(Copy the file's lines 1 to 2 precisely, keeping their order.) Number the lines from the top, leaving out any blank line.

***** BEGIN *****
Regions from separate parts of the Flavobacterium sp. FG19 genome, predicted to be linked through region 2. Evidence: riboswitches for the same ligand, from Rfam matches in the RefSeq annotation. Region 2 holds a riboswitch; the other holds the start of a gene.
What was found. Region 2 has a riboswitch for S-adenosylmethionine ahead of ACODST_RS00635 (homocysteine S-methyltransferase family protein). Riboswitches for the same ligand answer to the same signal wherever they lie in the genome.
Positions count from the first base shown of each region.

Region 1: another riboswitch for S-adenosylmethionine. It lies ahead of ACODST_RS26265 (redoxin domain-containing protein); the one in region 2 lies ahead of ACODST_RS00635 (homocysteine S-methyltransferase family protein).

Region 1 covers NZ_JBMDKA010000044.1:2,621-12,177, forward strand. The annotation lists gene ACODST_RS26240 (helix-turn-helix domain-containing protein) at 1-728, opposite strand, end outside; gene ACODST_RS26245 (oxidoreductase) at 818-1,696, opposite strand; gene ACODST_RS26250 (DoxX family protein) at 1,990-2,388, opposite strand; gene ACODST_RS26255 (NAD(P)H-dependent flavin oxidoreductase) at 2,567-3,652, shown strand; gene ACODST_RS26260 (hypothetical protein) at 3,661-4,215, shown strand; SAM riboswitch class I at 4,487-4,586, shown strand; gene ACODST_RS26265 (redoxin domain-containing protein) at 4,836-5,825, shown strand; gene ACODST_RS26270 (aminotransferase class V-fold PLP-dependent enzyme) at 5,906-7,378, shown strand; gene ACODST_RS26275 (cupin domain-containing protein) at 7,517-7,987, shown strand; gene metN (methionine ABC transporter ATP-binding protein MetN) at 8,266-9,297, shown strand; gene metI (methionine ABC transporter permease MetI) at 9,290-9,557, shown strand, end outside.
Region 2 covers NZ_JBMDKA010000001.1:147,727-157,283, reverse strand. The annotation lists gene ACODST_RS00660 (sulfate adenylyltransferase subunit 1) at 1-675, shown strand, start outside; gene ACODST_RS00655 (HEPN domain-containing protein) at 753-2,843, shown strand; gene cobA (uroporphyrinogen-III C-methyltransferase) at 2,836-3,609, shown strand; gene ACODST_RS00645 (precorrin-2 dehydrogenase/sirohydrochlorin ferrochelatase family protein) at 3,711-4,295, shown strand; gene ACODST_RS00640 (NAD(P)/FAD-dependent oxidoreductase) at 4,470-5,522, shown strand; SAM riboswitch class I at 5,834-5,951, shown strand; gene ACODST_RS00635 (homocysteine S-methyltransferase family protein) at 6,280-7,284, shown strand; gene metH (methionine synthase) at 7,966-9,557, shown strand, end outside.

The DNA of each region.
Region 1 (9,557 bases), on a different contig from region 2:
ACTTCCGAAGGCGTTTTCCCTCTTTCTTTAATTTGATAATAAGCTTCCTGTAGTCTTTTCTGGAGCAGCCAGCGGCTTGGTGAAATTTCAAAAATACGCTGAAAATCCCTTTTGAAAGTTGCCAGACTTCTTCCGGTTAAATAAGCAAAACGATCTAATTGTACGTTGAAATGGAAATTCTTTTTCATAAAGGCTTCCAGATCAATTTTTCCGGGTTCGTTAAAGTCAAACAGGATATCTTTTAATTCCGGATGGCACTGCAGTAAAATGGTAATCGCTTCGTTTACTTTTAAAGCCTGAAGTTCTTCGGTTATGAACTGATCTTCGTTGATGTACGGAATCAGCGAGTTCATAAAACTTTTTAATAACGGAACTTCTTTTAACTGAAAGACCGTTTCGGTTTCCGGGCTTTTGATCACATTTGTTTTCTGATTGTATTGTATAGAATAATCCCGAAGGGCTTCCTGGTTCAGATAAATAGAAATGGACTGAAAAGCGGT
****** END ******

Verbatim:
Regions from separate parts of the Flavobacterium sp. FG19 genome, predicted to be linked through region 2. Evidence: riboswitches for the same ligand, from Rfam matches in the RefSeq annotation. Region 2 holds a riboswitch; the other holds the start of a gene.
What was found. Region 2 has a riboswitch for S-adenosylmethionine ahead of ACODST_RS00635 (homocysteine S-methyltransferase family protein). Riboswitches for the same ligand answer to the same signal wherever they lie in the genome.